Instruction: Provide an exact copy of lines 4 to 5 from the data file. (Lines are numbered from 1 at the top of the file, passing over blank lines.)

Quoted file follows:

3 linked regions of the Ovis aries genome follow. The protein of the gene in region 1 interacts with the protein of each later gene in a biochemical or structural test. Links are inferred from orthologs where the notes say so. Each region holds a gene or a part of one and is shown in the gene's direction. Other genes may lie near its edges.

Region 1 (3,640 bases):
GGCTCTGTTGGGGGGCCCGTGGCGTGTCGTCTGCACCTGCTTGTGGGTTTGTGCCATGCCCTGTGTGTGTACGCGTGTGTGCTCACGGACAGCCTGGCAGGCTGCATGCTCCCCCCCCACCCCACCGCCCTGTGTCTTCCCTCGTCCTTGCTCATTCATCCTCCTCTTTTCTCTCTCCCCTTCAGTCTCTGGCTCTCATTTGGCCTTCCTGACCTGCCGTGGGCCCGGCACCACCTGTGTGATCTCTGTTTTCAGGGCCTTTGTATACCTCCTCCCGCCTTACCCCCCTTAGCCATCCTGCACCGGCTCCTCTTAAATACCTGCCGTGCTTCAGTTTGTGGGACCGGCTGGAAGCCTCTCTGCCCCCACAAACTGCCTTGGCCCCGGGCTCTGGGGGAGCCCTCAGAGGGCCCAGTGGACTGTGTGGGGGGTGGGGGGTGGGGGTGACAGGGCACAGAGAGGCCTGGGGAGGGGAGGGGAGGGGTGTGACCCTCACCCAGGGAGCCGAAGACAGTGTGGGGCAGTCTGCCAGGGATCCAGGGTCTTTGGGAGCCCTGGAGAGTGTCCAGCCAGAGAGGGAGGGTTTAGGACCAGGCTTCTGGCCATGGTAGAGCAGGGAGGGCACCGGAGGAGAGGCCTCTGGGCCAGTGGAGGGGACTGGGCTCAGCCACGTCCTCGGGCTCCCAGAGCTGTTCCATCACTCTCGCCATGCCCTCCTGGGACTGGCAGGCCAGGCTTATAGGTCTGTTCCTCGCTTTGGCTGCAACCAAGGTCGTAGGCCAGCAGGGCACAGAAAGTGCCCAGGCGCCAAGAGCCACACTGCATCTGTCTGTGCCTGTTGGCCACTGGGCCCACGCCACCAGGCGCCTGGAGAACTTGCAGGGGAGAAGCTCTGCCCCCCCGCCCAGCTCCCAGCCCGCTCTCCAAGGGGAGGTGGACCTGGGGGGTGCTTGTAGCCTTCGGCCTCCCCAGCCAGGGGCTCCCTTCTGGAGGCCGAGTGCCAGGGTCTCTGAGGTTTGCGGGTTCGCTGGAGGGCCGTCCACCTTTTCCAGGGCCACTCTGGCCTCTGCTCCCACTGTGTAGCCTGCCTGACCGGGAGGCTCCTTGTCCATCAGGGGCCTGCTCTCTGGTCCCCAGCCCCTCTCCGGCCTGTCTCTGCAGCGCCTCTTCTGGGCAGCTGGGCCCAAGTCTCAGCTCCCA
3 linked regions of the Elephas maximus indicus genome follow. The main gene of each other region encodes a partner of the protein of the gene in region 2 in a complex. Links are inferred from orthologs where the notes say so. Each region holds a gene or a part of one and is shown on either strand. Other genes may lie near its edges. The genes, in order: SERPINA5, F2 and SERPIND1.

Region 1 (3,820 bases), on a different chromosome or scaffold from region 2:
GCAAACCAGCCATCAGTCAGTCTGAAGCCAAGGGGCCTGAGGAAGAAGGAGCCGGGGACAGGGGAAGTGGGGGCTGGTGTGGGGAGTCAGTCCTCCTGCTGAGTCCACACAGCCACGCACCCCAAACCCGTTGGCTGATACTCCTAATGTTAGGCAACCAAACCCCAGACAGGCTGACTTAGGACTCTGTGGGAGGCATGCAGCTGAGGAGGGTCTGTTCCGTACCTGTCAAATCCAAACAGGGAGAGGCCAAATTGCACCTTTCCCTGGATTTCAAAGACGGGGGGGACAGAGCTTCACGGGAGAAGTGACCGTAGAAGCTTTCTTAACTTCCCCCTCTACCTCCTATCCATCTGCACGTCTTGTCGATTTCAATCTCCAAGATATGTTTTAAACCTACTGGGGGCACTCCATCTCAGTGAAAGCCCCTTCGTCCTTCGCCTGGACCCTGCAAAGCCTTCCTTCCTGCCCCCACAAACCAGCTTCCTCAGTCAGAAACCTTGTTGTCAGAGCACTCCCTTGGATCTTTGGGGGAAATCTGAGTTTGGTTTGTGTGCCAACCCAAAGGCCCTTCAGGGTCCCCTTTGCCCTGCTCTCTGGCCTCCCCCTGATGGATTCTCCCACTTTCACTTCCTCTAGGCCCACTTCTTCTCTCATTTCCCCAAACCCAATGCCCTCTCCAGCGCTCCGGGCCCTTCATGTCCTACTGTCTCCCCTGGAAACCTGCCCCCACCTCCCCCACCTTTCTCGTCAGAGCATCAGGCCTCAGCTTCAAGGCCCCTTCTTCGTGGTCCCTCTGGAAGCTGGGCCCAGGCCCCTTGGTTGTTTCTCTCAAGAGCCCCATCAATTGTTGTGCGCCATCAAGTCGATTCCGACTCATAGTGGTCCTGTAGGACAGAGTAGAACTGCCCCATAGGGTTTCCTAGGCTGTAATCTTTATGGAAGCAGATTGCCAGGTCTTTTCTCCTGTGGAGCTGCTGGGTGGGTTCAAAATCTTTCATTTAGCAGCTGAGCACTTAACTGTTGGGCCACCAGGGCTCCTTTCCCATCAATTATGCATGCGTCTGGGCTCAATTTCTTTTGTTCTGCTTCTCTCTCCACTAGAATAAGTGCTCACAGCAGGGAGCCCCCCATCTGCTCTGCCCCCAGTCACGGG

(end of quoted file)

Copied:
3 linked regions of the Elephas maximus indicus genome follow. The main gene of each other region encodes a partner of the protein of the gene in region 2 in a complex. Links are inferred from orthologs where the notes say so. Each region holds a gene or a part of one and is shown on either strand. Other genes may lie near its edges. The genes, in order: SERPINA5, F2 and SERPIND1.

Region 1 (3,820 bases), on a different chromosome or scaffold from region 2: